Top producers capitalise on stand-out 2018 cotton season

Neil Lyon, July 4, 2019

THE top 20 per cent of cotton growers in 2018 grew 1.5 bales/hectare more cotton than the ‘average’ farmer, and they did it for $518/ha less.

They also achieved a higher price of $550/bale compared to the ‘average’ farmer’s $542/b.

These were among the key findings in the recently-released 2018 Australian Cotton Comparative Analysis which benchmarked the performance of a cross-section of cotton growers representing 15 per cent of Australia’s total cotton production.

Conducted as a joint initiative between the Cotton Research and Development Corporation (CRDC) and Boyce Chartered Accountants, the annual assessment of the cotton industry’s performance has been running for more than 30 years.

Boyce Chartered Accountants director, Hamish Cullenward, said the latest results showed the 2018 season was the most profitable for growers since the analysis began.

He said many producers had been able to lock in high prices and capitalise on the high yields they achieved.

“The average price was up on previous years, but there were also people participating in the $550/bale plus range. So, with the additional yields and continuing to manage costs, it was the highest the top 20 per cent have ever been,” he said.

The 2018 season was an unprecedented result for the top 20pc of farmers, with a profit of $3821/ha, well above the 2017 profit of $2592/ha and the five-year average of $2901/ha.

The fact that, in 2018, the top 20pc of farmers grew more cotton per hectare at a lower cost per hectare highlights the opportunity for many other growers in the industry.

Five-year average

Looking at the wider, five-year averages, Mr Cullenward said there was a stark difference between the top 20pc of growers and the ‘average’.

“In the five selected years the top 20pc of farmers made 79pc more profit after interest than the average farmer – $2900/ha compared to $1600/ha,” he said.

“That difference is attributed to land productivity: 48pc of that difference was attributed to yield; 14pc to price and better marketing; 28pc to direct cost savings; and 10pc to interest savings.”

The report said the message from these figures was that better land productivity, measured by higher yield, was overwhelmingly the major feature of the top performers.

“Farmers should concentrate on growing higher yield within a realistic cost framework rather than searching for dramatic cost cutting measures if they wish to improve their performance significantly.”

Valley comparisons

Mr Cullenward said the analysis highlighted the differences between the cotton-growing valleys of Queensland and New South Wales which all had their own dynamics.

“Down south the big one is water. Water charges are well above the other valleys. You can really see the price of water and the impact that has on the analysis. You can see that the profit in that valley is lower,” he said.

“But you can also see that the interest in the southern valleys is higher which is probably reflective of people going into the newer industry down south and gearing up. The average hectares are lower than the other valleys in the north.”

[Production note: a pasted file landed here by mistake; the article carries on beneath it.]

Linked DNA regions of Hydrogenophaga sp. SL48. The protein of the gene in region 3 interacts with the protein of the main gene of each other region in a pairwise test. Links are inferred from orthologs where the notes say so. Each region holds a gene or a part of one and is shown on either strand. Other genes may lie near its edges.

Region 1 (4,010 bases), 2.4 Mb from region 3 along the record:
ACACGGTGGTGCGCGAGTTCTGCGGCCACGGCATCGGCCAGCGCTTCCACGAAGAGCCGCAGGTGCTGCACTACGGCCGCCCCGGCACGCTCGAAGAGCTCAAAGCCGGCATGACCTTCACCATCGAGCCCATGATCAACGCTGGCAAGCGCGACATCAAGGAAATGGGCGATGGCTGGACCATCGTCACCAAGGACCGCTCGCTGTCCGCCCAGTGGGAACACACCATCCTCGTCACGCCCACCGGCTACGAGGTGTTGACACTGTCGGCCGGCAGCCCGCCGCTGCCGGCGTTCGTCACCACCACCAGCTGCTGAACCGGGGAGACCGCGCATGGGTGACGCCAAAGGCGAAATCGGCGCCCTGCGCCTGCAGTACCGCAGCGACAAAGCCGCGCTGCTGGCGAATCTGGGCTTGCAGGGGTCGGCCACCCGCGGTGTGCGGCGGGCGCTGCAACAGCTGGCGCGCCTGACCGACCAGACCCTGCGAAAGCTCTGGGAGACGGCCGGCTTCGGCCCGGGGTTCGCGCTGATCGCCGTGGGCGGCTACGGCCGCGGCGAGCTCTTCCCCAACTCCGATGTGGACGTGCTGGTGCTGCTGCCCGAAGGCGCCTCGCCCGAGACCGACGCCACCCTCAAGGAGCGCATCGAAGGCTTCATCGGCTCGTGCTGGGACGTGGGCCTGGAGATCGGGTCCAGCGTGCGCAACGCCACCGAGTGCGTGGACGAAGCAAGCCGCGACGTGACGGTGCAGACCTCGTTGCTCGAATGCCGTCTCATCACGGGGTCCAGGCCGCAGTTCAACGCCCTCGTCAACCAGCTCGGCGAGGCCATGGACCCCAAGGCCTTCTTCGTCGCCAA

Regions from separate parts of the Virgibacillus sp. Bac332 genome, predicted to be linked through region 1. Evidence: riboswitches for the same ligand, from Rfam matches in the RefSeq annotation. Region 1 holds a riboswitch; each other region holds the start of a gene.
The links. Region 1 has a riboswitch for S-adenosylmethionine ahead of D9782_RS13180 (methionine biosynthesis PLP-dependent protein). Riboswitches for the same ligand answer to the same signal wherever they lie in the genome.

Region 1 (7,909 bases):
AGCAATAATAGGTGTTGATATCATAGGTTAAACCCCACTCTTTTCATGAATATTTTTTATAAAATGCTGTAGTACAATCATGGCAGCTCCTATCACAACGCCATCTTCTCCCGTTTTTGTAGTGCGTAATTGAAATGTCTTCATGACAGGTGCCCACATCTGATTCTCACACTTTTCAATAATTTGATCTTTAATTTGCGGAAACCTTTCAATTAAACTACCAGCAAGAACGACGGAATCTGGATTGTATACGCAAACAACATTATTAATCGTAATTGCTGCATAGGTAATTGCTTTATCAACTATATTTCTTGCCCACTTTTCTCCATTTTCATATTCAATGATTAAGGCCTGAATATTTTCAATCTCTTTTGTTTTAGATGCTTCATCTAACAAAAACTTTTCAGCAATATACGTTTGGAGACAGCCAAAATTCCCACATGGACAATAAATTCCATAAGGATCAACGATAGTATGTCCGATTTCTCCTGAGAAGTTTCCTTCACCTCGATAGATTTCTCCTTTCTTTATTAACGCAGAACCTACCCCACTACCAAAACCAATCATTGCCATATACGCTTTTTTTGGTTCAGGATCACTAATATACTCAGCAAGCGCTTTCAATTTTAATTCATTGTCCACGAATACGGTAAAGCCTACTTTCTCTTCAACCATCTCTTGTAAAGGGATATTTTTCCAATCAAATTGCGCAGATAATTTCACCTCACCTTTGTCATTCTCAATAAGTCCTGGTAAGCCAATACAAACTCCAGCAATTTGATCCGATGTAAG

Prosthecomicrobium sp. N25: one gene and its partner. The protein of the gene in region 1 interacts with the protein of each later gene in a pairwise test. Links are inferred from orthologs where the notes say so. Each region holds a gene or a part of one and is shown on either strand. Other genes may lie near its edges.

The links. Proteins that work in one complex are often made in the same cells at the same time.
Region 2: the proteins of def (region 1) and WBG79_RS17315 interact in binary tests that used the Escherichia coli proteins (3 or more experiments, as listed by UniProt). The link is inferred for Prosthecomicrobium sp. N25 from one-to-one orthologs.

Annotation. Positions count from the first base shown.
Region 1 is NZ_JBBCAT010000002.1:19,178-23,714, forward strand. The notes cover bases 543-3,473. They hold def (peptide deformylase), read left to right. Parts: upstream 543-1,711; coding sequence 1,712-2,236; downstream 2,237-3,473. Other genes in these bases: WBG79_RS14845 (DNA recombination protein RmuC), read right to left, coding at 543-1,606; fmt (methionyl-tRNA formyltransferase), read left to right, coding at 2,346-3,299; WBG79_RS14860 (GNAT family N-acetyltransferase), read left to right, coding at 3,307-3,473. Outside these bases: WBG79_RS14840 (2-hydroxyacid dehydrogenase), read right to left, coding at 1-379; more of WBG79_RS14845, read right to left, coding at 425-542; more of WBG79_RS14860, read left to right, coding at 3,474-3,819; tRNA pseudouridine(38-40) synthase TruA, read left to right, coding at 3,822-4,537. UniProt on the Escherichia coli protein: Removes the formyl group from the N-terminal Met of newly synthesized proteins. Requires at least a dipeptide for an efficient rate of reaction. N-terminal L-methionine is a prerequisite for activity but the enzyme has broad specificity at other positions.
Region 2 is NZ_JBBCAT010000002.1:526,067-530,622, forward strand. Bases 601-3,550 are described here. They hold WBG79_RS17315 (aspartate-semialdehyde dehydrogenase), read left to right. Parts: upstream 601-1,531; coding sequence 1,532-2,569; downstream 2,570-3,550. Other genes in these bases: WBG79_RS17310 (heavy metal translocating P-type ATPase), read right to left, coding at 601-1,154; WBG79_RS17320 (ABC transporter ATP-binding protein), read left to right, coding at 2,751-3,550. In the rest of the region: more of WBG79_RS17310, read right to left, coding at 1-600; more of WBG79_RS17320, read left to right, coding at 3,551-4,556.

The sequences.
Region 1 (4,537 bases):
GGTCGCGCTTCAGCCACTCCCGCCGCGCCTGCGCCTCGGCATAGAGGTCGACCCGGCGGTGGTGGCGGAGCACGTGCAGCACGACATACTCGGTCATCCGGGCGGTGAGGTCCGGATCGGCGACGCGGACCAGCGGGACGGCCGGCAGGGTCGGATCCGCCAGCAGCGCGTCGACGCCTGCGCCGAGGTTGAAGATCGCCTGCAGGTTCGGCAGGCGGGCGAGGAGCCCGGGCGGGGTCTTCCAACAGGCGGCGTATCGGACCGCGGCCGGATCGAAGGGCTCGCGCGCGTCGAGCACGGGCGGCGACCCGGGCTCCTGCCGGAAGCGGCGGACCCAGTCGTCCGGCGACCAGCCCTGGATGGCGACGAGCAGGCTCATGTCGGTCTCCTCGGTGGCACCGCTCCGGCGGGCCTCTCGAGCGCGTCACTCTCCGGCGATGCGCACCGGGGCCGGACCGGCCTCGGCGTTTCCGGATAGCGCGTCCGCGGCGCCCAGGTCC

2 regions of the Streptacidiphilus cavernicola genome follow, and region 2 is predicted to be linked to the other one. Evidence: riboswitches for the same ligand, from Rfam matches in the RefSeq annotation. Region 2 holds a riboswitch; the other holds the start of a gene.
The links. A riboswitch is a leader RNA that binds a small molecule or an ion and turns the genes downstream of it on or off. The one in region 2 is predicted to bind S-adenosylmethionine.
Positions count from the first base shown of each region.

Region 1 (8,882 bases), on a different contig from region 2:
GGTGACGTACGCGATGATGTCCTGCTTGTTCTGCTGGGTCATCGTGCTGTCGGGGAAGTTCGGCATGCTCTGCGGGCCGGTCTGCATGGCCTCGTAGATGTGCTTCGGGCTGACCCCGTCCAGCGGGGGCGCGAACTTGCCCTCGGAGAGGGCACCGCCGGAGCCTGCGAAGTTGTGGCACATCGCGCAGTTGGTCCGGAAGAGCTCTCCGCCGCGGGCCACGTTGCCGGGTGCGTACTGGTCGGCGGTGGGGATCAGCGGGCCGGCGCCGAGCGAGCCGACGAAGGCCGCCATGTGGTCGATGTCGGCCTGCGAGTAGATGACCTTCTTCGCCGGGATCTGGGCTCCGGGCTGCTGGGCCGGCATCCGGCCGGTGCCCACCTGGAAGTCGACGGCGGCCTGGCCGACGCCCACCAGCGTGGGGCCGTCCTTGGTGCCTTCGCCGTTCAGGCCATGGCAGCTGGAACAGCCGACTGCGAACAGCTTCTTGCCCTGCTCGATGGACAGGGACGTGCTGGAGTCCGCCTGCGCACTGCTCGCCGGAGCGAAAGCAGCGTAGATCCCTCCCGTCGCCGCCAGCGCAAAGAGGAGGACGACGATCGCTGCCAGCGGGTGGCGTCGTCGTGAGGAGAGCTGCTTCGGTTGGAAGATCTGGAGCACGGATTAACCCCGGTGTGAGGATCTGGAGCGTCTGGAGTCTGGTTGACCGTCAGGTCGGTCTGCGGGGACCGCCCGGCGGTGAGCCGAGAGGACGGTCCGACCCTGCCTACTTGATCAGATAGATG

Top 20pc compared to ‘average’

Top 20pc of farmers:

  • Yield (13.33b/ha), was an increase of 2.98b/ha from the previous year (2017 was 11.35b/ha) and slightly above the five-year average of 12.85b/ha.
  • Price was $550/b, which is $1/b up from 2017 and $22/b above the five-year average.
  • Operating costs for this group fell, from 2017 to 2018, by $69/ha to $3378/ha, which is $337/ha below the five-year average. The main contributors to the 2018 result being $337/ha below the five-year average were R & M, Depreciation and Wages.
  • This group grew more cotton (1.51b/ha) than the ‘average’ group and did it more cheaply (by $518/ha).
  • The main contributors to the $518/ha variance (savings made by the top 20pc of farmers) in operating expenses were: repair and maintenance ($176/ha); water charges and purchases ($155/ha); wages ($131/ha); depreciation ($93/ha); and fuel and oil ($77/ha). To compensate for these savings, the top 20pc spent more than the ‘average’, on a per hectare basis, on chemicals (all), consultants, fertiliser and insurance.

Average farmers:

  • Yield (11.82b/ha) increased an average of 1.23b/ha from 10.59b/ha in 2017. This is 0.18b/ha more than the five-year average of 11.64b/ha.
  • Price was $542/b which is $15/b higher than last year and $29/ha above the five-year average of $513/b.
  • Operating costs were higher but still below the five-year average. 2018 costs were $3896/ha compared to $3722/ha for 2017 and $4080/ha for the five-year average.
  • Water, fuel, wages, fertiliser and general overheads were key cost items to increase while chemicals and application were notably down in 2018.
  • Total income was $6409/ha for 2018. This was up $834/ha from 2017 and up $413/ha on the five-year average.

For the average farmers, this was the highest net profit per hectare seen in the history of the report. Similar to the prior three years, 2018 was another great season, with net profit of $2234/ha being higher than last years’ $1557/ha and higher than the five-year average of $1621/ha. Based on these figures, a yield of 7.77b/ha was required to cover total expenses, a figure which is well below the five-year average of 8.59b/ha.


For the full CRDC and Boyce Chartered Accountants ‘Australian Cotton Comparative Analysis’, click here.



Your email address will not be published. Required fields are marked *

Your comment will not appear until it has been moderated.
Contributions that contravene our Comments Policy will not be published.


Get Grain Central's news headlines emailed to you -